It came as a surprise to everyone when the news came out that Quade Cooper, a veteran of 70 Wallabies Tests had infact, been denied request for Australian citizenship no less than four times.
He had been living in Australia since he was 13 years old, moving there from Auckland and quickly proving himself to be a very competent Rugby player at Springwood State High School before being awarded a scholarship to Anglican Church Grammar School. It was there that he excelled in the school’s First XVs, tying with Brisbane State High School for the Queensland GPS Premiership in 2005.
Earning a spot in the Australian Schoolboys tour of the United Kingdom in 2005, he played with future Wallabies teammates David Pocock and Lachie Turner before rejoining the squad in 2006, the year he also worked his way into the Queensland Reds’ side.
In 2007, at 18 years old, Cooper had signed for the Reds and by 2008 he had made the Australian national U-20 squad at the IRB Junior World Championships despite being shown some interest by the NZRU as well as a speculated defection to Rugby League. Cooper made his international debut for the Wallabies that same year against Italy, in Padova.
Cooper played all 13 games in the Reds’ 2009 Super Rugby campaign gained his first test start against Italy in Melbourne the same year.
Come 2010, Cooper was a staple in both the Reds and Wallabies and was selected to play at the Rugby World Cup in New Zealand in 2011, succumbing to an ACL injury in the third place playoff and in 2012 he extended his contract with ARU for another two years.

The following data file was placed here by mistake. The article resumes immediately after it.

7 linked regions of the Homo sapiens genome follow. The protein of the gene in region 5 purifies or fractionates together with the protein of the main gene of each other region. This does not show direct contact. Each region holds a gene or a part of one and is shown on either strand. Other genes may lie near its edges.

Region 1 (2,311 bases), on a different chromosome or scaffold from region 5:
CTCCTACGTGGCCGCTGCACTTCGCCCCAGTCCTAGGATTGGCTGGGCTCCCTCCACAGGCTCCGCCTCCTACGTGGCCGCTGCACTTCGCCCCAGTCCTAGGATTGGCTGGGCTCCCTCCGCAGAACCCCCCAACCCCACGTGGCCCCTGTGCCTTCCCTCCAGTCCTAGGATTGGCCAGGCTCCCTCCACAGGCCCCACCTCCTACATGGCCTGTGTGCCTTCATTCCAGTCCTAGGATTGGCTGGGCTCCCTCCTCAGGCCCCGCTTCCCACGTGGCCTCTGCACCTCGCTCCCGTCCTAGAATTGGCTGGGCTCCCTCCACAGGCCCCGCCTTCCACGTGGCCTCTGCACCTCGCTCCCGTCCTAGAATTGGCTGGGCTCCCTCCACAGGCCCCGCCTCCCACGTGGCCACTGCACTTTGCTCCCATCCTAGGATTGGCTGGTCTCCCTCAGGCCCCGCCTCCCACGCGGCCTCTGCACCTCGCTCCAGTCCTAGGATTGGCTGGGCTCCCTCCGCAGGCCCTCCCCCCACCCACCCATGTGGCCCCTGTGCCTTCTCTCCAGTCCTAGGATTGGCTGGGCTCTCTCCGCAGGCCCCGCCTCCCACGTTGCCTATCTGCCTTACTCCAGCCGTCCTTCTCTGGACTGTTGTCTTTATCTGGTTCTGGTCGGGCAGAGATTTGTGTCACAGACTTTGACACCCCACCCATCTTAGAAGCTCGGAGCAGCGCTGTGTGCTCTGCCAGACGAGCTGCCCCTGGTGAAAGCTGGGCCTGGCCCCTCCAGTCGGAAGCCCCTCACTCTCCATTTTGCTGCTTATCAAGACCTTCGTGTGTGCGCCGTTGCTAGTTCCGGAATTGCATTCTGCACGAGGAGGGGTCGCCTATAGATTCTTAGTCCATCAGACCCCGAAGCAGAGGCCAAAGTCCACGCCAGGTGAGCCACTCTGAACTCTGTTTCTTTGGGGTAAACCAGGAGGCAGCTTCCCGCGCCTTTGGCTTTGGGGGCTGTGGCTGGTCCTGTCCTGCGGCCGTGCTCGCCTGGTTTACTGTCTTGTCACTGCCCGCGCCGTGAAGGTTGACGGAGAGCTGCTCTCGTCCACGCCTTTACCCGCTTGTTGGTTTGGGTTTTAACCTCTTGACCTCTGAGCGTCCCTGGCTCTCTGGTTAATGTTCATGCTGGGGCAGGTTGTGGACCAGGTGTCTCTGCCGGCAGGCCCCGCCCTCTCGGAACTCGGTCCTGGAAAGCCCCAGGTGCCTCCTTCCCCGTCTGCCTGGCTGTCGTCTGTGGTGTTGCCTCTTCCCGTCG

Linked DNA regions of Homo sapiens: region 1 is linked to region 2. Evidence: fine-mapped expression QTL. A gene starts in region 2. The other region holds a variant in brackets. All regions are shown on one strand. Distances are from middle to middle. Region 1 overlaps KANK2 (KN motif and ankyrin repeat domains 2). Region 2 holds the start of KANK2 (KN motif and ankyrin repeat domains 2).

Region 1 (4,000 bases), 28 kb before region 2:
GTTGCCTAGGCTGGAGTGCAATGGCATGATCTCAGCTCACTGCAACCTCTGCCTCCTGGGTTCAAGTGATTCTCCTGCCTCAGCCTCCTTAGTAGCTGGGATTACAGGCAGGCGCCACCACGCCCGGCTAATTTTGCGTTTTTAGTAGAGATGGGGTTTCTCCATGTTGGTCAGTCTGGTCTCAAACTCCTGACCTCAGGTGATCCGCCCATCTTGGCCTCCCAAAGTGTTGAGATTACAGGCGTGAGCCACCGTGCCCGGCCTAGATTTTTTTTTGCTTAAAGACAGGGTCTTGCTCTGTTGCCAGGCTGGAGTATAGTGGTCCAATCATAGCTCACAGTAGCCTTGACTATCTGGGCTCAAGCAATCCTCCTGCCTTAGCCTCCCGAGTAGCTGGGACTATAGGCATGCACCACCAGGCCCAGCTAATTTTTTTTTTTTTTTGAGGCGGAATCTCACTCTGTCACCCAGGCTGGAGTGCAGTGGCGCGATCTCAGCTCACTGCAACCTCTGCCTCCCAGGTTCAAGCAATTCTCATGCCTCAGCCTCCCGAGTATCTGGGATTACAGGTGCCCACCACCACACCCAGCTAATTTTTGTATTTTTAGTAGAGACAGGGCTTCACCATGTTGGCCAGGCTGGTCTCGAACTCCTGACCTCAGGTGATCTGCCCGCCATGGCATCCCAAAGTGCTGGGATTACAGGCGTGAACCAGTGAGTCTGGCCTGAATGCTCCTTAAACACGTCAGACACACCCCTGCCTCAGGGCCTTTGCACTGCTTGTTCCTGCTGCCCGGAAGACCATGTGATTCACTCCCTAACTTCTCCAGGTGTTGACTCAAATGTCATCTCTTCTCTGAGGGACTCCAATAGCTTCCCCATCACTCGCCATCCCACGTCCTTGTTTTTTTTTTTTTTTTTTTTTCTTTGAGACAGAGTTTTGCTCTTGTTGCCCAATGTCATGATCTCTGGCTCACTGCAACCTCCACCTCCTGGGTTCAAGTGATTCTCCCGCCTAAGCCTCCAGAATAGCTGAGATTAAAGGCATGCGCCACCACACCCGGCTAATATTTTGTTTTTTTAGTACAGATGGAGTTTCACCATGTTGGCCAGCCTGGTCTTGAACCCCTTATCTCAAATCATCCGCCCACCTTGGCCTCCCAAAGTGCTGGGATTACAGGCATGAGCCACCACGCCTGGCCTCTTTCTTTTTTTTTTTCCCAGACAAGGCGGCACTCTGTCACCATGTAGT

Throughout the 2013-2015 was again a staple in the Reds’ and Wallabies’ squads. In 2015 he briefly turned down a stint at Toulon opting instead to represent Australia at the Olympic Rugby 7s in Rio. Later on, as he was introduced to RC Toulon as a member of the team, Cooper cited his non-Australian citizenship as the reason he was dropped from the Olympic 7s squad.
A tumultuous next few years ensued for Australia Rugby’s sidestepper as he was dropped from the Reds’ squad by new coach Brad Thorn with Cooper eventually signing with the Melbourne Rebels in 2018. The Wallabies under Michael Cheika also snubbed Cooper, opting instead to give Bernard Foley, Kurtley Beale and Matt To’omua the fly-half position.
Cooper eventually signed for J-League club Kintetsu Liners in 2020.
And then the fairytale began…
In the midst of Covid restrictions and non performing fly-halves throughout the Super Rugby and Trans-Tasman, it was rumoured that Cooper may get a callback into the Wallabies squad from new coach, Kiwi Dave Rennie. The rumours were confirmed in late July and in the fourth round of the Rugby Championship, Cooper started against South Africa. Australia would defeat the World Champions 28-26 and Cooper would contribute 23 of those points including the winning penalty in the 82nd minute. He played a consistent role in the next game, helping Australia win the Mandela Plate with a 30-17 win over the Springboks.
All this from a Wallaby that isn’t even an Australian citizen.
Needless to say, the recent comment by Australia’s immigration minister that “distinguished applicants” such as Cooper will be given priority for citizenship will cement his full integration into his “adopted” country.
A crossroads that may finally see Cooper fulfill his Australian Rugby journey completely.